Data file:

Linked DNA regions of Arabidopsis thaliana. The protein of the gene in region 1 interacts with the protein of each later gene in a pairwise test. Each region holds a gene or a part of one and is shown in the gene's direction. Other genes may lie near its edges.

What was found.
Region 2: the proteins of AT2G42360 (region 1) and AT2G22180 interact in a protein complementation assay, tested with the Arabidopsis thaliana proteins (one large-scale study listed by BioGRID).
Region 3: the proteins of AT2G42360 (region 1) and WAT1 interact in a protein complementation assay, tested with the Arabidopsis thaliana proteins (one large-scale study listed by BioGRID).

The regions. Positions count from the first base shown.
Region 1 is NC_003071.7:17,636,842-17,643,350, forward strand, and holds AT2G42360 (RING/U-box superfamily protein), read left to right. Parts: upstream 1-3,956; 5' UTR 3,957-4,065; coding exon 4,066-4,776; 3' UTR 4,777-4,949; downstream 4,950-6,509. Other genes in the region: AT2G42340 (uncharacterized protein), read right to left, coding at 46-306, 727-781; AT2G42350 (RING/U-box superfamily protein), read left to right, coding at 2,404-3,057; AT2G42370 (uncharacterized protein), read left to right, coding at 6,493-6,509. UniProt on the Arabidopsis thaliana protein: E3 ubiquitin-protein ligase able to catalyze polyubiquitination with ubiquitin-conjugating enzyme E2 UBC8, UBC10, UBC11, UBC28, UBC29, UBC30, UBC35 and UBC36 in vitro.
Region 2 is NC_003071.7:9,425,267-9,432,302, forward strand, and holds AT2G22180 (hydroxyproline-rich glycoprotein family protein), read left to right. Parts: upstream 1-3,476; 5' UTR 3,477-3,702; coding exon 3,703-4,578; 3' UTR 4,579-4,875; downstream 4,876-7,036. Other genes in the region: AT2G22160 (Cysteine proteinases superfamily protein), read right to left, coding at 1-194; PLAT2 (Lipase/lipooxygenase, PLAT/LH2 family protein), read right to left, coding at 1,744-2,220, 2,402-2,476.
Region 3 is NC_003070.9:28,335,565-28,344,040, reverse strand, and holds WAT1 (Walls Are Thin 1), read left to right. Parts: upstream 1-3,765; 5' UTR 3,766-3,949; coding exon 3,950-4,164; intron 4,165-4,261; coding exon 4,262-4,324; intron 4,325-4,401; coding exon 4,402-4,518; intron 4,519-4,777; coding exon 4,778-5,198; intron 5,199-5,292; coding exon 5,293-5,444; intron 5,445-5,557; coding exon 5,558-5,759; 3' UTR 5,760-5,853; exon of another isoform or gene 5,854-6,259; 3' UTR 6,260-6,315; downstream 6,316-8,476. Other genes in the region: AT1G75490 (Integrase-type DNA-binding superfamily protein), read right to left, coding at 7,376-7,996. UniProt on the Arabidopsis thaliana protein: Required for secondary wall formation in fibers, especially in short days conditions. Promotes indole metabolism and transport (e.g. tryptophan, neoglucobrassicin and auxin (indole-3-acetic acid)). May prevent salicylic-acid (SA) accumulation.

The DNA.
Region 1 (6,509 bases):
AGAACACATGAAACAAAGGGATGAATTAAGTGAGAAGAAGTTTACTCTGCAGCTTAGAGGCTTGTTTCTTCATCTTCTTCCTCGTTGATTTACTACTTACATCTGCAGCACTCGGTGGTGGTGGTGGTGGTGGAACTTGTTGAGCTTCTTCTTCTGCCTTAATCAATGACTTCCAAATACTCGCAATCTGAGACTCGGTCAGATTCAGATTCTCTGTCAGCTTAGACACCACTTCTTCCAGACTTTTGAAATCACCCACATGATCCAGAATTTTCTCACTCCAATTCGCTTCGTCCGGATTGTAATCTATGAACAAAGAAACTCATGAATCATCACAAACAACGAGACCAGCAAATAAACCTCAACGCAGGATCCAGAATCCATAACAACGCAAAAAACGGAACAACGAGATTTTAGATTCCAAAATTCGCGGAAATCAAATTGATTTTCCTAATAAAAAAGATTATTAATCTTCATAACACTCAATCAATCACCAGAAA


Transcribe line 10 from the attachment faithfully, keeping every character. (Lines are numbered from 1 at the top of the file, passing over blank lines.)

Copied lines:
Region 1 (6,509 bases):